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Last weekend I visited the beautiful Rhineland – Phalz area, and enjoyed a wonderful morning at the Mosel Wine Museum in Bernkastel-Kues (http://www.moselweinmuseum.de). The museum is interactive, and takes you through the wine growing, harvesting and wine making process of the region. Quite an experience as most of the best Riesling sites around the Mosel are planted on extremely steep hills, which makes the vine tendering and picking quite challenging…

The highlight of the visit for me though was the amazing wine cellar (Vinothek) which is hosted at the Weinkulturelles Zentrum. A tasting of the more than 150 wines is available for 15 Euro’s per peson. When you pay for the tasting you receive a glass and a list of all the wines one can taste in the cellar. Most of these wines are for sale and all the pricing is also included on the list. In the cellar there several experts willing and able to assist the tasting public. The majority of the wines are (obviously) Rieslings, but there are also other white and red varieties available to taste and purchase.

Besides wanting to tell you about the high quality of  the majority of Rieslings I tasted on Sunday morning, I also wanted to share this story as the Vinothek (and the Museum) is another great marketing story.

A lot of the Weingut’s in the region are very small wineries, only producing a few 1000 bottles a year, and ideally these bottles are all sold “directly” to the public. However, most very small business’s struggle to run a constantly open cellar door… That is why the Vinothek is a great opportunity for them. The tasting cellars are located at café and restaurant of the famous Mosel wine museum in the very touristy Bernkastel-Kues, and bus loads of tourists visit the museum every day. These tourists afterwards take a stroll in the cellars, and about 1/3 of them will pay for the tasting, and another 25% will have a glass of wine at the café.  Hence the winery can attract a large tasting public without having to invest in a cellar door and if the winery invests in it’s relationship with the tasting experts, these experts will regularly recommend the wineries wines to the tasting public, resulting in a higher turnover for the winery.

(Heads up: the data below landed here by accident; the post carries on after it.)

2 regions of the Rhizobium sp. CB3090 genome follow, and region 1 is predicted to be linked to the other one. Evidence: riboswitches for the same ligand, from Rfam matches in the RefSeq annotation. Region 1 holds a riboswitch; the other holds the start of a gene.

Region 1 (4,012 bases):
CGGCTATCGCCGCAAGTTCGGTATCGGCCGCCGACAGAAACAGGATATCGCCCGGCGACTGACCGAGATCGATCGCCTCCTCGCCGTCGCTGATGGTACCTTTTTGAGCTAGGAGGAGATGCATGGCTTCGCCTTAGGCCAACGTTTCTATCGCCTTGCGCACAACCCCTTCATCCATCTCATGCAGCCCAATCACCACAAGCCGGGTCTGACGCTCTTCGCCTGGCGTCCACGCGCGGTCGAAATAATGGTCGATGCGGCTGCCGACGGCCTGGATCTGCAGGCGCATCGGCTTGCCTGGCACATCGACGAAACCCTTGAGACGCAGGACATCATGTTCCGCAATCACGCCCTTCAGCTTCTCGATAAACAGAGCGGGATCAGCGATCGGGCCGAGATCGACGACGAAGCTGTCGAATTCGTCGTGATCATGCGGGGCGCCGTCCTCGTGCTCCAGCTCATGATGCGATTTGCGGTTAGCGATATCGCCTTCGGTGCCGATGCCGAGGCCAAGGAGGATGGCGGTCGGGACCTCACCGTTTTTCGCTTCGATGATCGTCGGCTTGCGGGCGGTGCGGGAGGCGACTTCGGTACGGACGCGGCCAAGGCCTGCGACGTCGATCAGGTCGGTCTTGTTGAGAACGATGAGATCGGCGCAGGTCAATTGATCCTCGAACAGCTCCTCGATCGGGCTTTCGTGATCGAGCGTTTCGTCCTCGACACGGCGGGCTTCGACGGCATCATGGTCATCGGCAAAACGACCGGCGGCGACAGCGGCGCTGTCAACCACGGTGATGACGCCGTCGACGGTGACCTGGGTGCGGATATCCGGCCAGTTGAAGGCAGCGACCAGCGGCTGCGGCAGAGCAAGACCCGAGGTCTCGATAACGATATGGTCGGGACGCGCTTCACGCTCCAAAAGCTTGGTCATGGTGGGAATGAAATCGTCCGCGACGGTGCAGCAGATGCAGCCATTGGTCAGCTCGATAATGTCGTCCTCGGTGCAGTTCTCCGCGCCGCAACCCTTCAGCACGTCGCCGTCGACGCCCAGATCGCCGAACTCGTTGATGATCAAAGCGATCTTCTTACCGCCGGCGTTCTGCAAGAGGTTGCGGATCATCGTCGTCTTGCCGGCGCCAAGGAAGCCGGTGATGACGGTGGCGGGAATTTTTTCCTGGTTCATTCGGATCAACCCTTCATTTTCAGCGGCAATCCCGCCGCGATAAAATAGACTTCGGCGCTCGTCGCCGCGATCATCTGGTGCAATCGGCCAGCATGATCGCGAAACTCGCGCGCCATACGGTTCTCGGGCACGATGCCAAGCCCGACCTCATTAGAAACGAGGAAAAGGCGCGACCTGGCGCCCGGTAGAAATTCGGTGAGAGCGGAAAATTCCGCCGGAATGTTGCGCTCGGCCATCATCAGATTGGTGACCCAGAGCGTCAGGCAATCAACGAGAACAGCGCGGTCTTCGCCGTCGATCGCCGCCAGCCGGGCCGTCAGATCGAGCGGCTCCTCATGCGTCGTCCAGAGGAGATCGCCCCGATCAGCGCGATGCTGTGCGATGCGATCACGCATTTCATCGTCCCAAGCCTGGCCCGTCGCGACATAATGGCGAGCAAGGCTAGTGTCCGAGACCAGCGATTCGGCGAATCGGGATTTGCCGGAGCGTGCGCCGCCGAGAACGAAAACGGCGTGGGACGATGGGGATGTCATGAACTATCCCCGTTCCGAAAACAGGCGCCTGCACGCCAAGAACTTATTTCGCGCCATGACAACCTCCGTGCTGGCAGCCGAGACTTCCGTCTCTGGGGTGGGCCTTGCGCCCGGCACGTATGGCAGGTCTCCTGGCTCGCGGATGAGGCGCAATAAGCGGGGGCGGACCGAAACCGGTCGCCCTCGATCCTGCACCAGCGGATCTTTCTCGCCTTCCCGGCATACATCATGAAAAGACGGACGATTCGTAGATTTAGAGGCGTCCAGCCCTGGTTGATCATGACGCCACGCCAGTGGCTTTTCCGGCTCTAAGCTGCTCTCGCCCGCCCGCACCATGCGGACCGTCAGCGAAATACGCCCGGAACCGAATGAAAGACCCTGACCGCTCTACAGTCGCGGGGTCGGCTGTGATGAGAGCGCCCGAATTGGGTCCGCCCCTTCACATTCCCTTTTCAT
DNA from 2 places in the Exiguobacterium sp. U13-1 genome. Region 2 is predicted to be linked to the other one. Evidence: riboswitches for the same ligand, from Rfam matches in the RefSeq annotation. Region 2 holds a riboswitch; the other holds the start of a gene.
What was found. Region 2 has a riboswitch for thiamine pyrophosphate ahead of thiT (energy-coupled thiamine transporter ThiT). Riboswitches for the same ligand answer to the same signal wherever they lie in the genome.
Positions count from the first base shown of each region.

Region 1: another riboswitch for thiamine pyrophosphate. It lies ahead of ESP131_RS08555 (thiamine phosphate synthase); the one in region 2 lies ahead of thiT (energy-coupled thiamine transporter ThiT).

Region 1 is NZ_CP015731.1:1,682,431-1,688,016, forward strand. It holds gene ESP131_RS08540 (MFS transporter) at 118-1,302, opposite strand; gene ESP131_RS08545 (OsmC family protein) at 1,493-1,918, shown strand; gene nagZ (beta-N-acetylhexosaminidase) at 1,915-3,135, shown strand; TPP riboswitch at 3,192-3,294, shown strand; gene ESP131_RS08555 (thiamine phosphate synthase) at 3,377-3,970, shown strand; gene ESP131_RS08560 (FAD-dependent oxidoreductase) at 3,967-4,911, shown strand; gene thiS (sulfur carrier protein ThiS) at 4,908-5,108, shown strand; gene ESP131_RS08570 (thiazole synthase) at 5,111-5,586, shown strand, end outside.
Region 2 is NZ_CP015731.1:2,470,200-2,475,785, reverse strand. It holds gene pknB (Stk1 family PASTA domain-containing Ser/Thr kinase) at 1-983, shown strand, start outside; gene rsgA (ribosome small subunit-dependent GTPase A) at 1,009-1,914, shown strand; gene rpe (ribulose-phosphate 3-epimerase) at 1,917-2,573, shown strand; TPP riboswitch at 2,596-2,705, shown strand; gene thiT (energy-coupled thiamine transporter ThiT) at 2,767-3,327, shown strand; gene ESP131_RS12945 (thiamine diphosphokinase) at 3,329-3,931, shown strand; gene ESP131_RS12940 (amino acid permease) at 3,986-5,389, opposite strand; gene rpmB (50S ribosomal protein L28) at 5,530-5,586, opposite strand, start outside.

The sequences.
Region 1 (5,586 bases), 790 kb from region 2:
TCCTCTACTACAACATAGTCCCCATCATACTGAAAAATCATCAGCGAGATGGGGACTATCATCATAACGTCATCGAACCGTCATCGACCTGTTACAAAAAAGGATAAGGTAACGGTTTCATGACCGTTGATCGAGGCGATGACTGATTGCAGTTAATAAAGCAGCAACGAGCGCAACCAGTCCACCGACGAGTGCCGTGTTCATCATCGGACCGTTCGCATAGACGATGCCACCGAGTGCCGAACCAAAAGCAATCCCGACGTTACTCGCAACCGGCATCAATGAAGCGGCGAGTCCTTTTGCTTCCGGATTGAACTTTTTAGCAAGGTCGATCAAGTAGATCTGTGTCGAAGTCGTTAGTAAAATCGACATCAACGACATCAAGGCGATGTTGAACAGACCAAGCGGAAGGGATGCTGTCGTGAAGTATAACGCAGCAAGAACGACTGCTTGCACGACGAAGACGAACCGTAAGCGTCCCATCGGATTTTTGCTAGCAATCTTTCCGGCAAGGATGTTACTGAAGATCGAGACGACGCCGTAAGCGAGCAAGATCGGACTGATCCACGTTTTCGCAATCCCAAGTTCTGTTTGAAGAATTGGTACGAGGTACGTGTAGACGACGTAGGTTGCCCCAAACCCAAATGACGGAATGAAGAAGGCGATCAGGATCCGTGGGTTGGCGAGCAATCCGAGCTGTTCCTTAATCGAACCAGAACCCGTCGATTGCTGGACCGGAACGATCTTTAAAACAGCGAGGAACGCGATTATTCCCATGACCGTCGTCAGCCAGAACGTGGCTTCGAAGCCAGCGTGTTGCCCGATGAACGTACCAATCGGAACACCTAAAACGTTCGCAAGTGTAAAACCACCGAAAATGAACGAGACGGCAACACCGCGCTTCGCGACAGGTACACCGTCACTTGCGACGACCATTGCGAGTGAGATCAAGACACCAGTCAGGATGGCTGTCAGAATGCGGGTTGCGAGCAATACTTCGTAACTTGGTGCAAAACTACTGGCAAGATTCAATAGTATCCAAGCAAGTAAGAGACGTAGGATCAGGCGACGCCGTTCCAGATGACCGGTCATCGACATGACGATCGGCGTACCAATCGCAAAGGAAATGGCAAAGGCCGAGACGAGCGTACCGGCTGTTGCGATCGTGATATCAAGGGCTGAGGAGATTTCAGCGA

Speaking of sales, I was amazed at the volume of sales at the cellar. I think this is directly related with giving the consumer the opportunity to taste and compare different styles of wine of a particular vintage, type and area (Eg 2009 Trocket Kabinet  Riesling) in one place; this ability to compare makes them more confident about what they like and what not and this generally will result in them buying several bottles of their favourite wine.

So my advise to small wineries would be to actively try and join a similar set up as this Vinothek, ie a place that attracts lots of visitors and offers consumers the ability to taste multiple wines from lots of wineries in that particular region. Experience tells me that a lot of wine regions have a multi-wineries tasting rooms, and these tasting rooms are often located on tourist trails. Look out for this in your particular region, find out what the fees are to be part of the tasting room, how much wine you would have to sell in order to break even and speak to other wineries in the tasting room to see if this is feasible.

Once you have decided that you want to join this particular tasting room, go and taste the other wines in the tasting room and compare them with your wines. Do involve the tasting staff in this comparative tasting and encourage them to look for similarities and differences with their other favourite wines, ask them what wines they feel would best feature in the comparative tasting and why. Actively engage them in these initial stages and be prepared to learn from them – by doing this you make them feel special and they in return will have warm feelings about your wines and will promote them actively.